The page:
The secondary objective of this study was to assess the bronchoprotective effect of FF/VI 100/25 relative to FF 100. Previously it has been shown that a LABA/ICS combination resulted in significantly greater attenuation of the EAR compared to ICS alone , although in that study, the challenge was not conducted at the end of the dosing interval. The additional attenuation of the response provided by the LABA over the ICS response has been ascribed to ‘functional antagonism’ of the EAR/LAR by the bronchodilatory effect of the LABA . LABAs have also demonstrated protection in exercise-induced asthma models [24, 25] where the challenge was initiated at or near the end of the dosing period, suggesting that functional antagonism can persist throughout the dosing period. In the present study, no additional effect on suppression of the EAR was observed with FF/VI 100/25 relative to FF 100. There are a number of potential reasons for this observation. In the first instance, the mean pre-bronchodilator FEV1 of the subjects recruited into this study was almost 90%; therefore it is conceivable that any functional antagonism provided by VI would be obscured by the near normal baseline lung function, which was further improved after 28 days of therapy with both FF 100 and FF/VI 100/25. In the second instance, as the allergen challenge was conducted on Day 29 at trough drug levels, it is possible that any additional improvement in FEV1 provided by VI through functional antagonism had abated at that time point. It would be of interest to explore, in a further study, the EAR at 6, 12 or 18 h following dosing to investigate whether VI does provide functional antagonism and also the duration of this effect. However, studies assessing bronchodilation by VI over time have shown a 24h duration of effect of VI on lung function demonstrated by improvements relative to placebo in FEV1 measured at 24 h post-dose of 121 mL after 28 days  and 125 mL after 7 days  of dosing in subjects with persistent asthma receiving concomitant ICS.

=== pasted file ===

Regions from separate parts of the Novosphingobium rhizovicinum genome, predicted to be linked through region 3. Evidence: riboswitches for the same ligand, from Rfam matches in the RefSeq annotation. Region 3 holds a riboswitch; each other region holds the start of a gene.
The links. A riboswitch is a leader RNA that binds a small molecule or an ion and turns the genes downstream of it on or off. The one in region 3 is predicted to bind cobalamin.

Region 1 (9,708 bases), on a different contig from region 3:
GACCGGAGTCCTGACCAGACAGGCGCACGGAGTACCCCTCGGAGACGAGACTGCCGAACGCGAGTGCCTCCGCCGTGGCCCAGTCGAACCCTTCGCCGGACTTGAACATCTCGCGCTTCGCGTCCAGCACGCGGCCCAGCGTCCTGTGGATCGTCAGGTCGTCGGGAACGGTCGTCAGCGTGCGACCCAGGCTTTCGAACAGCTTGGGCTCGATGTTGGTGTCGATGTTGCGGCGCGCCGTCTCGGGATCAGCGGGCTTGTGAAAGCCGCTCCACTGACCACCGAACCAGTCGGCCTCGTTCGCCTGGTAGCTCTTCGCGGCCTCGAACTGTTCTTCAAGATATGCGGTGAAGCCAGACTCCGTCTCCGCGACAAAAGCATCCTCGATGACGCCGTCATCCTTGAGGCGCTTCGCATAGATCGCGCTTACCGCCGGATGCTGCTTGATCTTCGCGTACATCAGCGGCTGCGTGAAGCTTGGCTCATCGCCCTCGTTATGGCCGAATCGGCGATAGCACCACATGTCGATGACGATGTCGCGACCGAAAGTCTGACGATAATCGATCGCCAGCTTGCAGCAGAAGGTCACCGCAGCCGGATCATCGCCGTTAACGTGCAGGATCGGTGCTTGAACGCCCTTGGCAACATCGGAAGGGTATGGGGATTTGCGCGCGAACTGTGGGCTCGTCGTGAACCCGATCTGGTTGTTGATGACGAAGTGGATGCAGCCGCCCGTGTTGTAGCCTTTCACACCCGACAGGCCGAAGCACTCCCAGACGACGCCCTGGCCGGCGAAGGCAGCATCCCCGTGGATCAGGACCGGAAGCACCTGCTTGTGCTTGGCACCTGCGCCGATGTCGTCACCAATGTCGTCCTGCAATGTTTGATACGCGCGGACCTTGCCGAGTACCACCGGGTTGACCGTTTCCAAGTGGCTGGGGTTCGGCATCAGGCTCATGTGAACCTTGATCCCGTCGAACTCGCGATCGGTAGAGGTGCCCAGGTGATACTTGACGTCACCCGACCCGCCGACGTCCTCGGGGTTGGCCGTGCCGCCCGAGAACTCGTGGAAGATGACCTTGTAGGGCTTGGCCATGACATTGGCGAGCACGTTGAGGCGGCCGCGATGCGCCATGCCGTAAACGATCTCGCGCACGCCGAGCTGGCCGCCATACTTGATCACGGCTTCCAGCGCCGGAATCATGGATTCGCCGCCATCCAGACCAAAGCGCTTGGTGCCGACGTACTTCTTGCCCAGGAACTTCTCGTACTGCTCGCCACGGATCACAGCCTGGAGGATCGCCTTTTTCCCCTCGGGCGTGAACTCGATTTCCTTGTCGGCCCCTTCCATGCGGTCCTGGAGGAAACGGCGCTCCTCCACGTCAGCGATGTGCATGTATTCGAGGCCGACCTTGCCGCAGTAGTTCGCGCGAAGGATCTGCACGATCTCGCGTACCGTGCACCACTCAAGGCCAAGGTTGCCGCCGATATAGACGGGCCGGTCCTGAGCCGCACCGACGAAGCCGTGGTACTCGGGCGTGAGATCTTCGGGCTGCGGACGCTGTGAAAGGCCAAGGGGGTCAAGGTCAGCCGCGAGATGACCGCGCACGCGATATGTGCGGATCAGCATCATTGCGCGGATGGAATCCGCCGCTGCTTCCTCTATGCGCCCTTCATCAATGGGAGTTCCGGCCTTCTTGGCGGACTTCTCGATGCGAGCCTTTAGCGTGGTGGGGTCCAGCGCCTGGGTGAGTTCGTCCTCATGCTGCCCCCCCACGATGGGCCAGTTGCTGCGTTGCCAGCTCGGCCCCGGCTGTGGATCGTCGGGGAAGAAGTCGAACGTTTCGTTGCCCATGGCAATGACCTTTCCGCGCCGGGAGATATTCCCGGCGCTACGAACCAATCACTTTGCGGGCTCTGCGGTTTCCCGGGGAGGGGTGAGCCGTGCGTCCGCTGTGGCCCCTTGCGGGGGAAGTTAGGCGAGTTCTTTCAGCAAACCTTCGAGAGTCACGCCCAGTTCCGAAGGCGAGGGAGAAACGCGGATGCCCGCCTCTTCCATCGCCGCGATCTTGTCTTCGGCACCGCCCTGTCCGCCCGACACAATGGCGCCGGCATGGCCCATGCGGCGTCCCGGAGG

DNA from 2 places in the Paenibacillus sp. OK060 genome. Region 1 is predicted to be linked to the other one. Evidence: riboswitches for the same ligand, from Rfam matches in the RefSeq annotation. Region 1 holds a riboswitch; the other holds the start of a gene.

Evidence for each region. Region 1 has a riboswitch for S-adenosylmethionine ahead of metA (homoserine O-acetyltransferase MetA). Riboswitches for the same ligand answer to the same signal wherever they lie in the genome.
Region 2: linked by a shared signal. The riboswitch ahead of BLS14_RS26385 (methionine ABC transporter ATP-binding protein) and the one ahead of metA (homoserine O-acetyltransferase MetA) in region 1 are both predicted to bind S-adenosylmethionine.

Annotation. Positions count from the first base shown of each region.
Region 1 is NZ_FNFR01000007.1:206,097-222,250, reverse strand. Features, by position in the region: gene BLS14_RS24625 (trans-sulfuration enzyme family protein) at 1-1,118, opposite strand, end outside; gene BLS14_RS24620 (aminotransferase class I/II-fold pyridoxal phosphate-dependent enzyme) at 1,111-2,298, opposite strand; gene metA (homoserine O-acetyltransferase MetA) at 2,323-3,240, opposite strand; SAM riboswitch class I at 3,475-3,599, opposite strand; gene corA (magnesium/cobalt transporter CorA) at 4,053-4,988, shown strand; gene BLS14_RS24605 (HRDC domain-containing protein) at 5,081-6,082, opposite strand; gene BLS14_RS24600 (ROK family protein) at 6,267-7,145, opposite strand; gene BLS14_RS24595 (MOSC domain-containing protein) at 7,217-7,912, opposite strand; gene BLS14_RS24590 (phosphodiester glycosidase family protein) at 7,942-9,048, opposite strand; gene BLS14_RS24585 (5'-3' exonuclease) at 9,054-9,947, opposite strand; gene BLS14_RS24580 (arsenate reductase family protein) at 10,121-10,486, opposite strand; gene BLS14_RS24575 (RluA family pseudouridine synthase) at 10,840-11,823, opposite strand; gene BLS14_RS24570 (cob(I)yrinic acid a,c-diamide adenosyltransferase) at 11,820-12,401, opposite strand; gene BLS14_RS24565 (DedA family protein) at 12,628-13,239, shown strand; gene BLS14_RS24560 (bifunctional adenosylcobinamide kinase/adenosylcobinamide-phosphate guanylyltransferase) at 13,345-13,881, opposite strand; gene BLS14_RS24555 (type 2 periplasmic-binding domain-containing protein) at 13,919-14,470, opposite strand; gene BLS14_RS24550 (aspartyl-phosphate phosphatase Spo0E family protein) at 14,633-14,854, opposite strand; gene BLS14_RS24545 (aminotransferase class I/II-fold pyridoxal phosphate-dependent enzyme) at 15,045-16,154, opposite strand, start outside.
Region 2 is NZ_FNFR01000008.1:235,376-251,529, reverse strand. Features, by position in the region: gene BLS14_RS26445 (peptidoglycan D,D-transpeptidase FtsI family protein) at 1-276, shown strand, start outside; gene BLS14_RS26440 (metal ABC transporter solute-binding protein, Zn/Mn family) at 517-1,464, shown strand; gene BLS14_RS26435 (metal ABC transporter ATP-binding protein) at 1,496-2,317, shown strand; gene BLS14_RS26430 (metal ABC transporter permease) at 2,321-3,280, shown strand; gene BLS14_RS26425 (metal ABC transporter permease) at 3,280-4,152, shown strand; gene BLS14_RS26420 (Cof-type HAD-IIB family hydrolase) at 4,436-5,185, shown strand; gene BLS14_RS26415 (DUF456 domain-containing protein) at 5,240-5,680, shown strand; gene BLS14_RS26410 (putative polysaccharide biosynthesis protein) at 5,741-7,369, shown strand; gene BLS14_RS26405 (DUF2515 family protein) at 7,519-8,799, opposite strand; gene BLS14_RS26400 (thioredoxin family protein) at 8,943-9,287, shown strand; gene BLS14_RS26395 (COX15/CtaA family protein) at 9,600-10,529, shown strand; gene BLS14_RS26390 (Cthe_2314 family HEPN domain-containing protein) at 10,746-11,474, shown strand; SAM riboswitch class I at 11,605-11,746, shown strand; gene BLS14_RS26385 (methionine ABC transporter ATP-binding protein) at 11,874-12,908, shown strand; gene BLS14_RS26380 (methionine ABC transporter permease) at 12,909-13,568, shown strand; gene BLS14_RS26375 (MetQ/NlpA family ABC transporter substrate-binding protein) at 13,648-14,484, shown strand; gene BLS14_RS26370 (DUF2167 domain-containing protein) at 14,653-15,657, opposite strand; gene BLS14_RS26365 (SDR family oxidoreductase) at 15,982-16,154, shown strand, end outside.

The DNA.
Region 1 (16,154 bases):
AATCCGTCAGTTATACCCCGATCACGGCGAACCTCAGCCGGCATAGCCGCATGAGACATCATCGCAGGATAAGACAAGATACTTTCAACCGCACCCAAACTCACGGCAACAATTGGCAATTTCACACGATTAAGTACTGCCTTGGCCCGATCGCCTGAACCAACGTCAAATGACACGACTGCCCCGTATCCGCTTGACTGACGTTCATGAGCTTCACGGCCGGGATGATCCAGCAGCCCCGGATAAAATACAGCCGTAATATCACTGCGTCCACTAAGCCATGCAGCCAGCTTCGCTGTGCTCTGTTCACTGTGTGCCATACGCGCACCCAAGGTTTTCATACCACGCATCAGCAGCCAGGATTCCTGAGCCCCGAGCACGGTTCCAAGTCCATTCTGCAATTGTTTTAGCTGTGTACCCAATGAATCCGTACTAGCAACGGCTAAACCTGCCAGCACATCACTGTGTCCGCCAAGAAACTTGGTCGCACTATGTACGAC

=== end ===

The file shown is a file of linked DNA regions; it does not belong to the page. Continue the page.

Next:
As with all allergen challenge studies, there were strengths and limitations associated with this study. The study was limited in that only effects on the EAR were investigated, and as patients were only assessed for the presence of the EAR at screening it is not possible to know how many of those recruited were single versus dual responders. Also, while the effect of FF 100 and FF/VI 100/25 was assessed relative to placebo, the effect of VI 25mcg was not. However, a separate study (NCT01128595) investigating the effects of FF and VI alone and in combination on the EAR and LAR at 1 h post-dose in confirmed dual responders has been completed and will be reported elsewhere. A further limitation is that subjects were receiving SABA only at enrolment so the next treatment step, according to the GINA guidelines, is low-dose ICS rather than an ICS-LABA combination . However, the response to inhaled allergen can be thought of as simulating the need to increase therapy, by experimentally destabilising asthma, and, therefore, mimicking a patient in need of ICS/LABA therapy. The data from this study are strengthened by a number of factors: firstly, the challenge was conducted on Day 29 of each treatment period (i.e. at the end of the dosing interval, 22-23 h post-dose on Day 28). Despite the importance of asthma control throughout the dosing interval, testing at the time of minimal drug effect has been infrequently studied in challenge models [22, 23]; secondly, the design of the study, particularly the option to extend the washout period and the careful selection of subjects meant that the study was able to be conducted through the hay fever season (in the UK and Germany). Consequent to this, one subject reported two occurrences of seasonal allergy as an AE during the FF 100 treatment period, on days 2 and 23. One further subject reported allergic rhinitis on days 23, 21 and 4 of treatment periods 1, 2 and 3, respectively. It is possible that the AEs on days 21 and 23 may have influenced the primary endpoint; however, given the overall incidence of these events any effect would have been small.